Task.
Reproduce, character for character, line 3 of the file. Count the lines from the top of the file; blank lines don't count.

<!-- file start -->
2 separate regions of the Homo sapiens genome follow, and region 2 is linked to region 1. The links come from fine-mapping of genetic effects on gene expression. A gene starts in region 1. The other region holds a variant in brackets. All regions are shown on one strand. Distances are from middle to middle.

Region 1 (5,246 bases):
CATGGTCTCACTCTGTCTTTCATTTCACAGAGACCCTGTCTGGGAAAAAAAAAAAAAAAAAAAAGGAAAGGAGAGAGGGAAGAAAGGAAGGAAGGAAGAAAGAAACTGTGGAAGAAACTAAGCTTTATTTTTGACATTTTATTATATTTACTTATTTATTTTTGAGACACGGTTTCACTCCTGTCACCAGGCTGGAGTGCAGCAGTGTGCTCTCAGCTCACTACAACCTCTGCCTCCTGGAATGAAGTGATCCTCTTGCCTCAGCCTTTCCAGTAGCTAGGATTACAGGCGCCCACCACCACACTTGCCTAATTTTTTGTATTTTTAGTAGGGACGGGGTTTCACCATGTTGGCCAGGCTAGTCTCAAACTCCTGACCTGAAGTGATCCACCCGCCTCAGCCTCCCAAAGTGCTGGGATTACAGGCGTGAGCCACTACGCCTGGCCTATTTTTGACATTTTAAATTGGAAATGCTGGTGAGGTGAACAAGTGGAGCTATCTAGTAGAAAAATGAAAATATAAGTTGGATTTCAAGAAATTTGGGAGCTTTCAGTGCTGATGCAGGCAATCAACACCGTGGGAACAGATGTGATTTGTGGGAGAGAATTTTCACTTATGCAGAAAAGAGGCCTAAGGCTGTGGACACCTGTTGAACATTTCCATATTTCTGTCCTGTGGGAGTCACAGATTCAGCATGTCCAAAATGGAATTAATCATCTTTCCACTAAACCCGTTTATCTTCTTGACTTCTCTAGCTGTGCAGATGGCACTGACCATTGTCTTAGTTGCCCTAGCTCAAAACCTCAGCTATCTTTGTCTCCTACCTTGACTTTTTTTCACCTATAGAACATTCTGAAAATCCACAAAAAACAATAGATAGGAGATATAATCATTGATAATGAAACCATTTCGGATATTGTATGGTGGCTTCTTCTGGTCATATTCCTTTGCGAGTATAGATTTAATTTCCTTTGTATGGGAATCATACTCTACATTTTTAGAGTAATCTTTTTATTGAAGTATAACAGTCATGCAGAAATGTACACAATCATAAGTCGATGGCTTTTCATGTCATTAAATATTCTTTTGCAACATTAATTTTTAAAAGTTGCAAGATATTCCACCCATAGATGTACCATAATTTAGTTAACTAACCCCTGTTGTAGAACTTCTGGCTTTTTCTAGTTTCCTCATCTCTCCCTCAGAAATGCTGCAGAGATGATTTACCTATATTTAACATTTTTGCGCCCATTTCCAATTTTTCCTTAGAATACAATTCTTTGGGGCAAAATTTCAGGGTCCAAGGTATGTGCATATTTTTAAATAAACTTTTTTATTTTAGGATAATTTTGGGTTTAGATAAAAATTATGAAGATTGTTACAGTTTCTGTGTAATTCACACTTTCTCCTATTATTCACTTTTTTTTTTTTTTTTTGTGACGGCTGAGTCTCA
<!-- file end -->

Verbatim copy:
CATGGTCTCACTCTGTCTTTCATTTCACAGAGACCCTGTCTGGGAAAAAAAAAAAAAAAAAAAAGGAAAGGAGAGAGGGAAGAAAGGAAGGAAGGAAGAAAGAAACTGTGGAAGAAACTAAGCTTTATTTTTGACATTTTATTATATTTACTTATTTATTTTTGAGACACGGTTTCACTCCTGTCACCAGGCTGGAGTGCAGCAGTGTGCTCTCAGCTCACTACAACCTCTGCCTCCTGGAATGAAGTGATCCTCTTGCCTCAGCCTTTCCAGTAGCTAGGATTACAGGCGCCCACCACCACACTTGCCTAATTTTTTGTATTTTTAGTAGGGACGGGGTTTCACCATGTTGGCCAGGCTAGTCTCAAACTCCTGACCTGAAGTGATCCACCCGCCTCAGCCTCCCAAAGTGCTGGGATTACAGGCGTGAGCCACTACGCCTGGCCTATTTTTGACATTTTAAATTGGAAATGCTGGTGAGGTGAACAAGTGGAGCTATCTAGTAGAAAAATGAAAATATAAGTTGGATTTCAAGAAATTTGGGAGCTTTCAGTGCTGATGCAGGCAATCAACACCGTGGGAACAGATGTGATTTGTGGGAGAGAATTTTCACTTATGCAGAAAAGAGGCCTAAGGCTGTGGACACCTGTTGAACATTTCCATATTTCTGTCCTGTGGGAGTCACAGATTCAGCATGTCCAAAATGGAATTAATCATCTTTCCACTAAACCCGTTTATCTTCTTGACTTCTCTAGCTGTGCAGATGGCACTGACCATTGTCTTAGTTGCCCTAGCTCAAAACCTCAGCTATCTTTGTCTCCTACCTTGACTTTTTTTCACCTATAGAACATTCTGAAAATCCACAAAAAACAATAGATAGGAGATATAATCATTGATAATGAAACCATTTCGGATATTGTATGGTGGCTTCTTCTGGTCATATTCCTTTGCGAGTATAGATTTAATTTCCTTTGTATGGGAATCATACTCTACATTTTTAGAGTAATCTTTTTATTGAAGTATAACAGTCATGCAGAAATGTACACAATCATAAGTCGATGGCTTTTCATGTCATTAAATATTCTTTTGCAACATTAATTTTTAAAAGTTGCAAGATATTCCACCCATAGATGTACCATAATTTAGTTAACTAACCCCTGTTGTAGAACTTCTGGCTTTTTCTAGTTTCCTCATCTCTCCCTCAGAAATGCTGCAGAGATGATTTACCTATATTTAACATTTTTGCGCCCATTTCCAATTTTTCCTTAGAATACAATTCTTTGGGGCAAAATTTCAGGGTCCAAGGTATGTGCATATTTTTAAATAAACTTTTTTATTTTAGGATAATTTTGGGTTTAGATAAAAATTATGAAGATTGTTACAGTTTCTGTGTAATTCACACTTTCTCCTATTATTCACTTTTTTTTTTTTTTTTTGTGACGGCTGAGTCTCA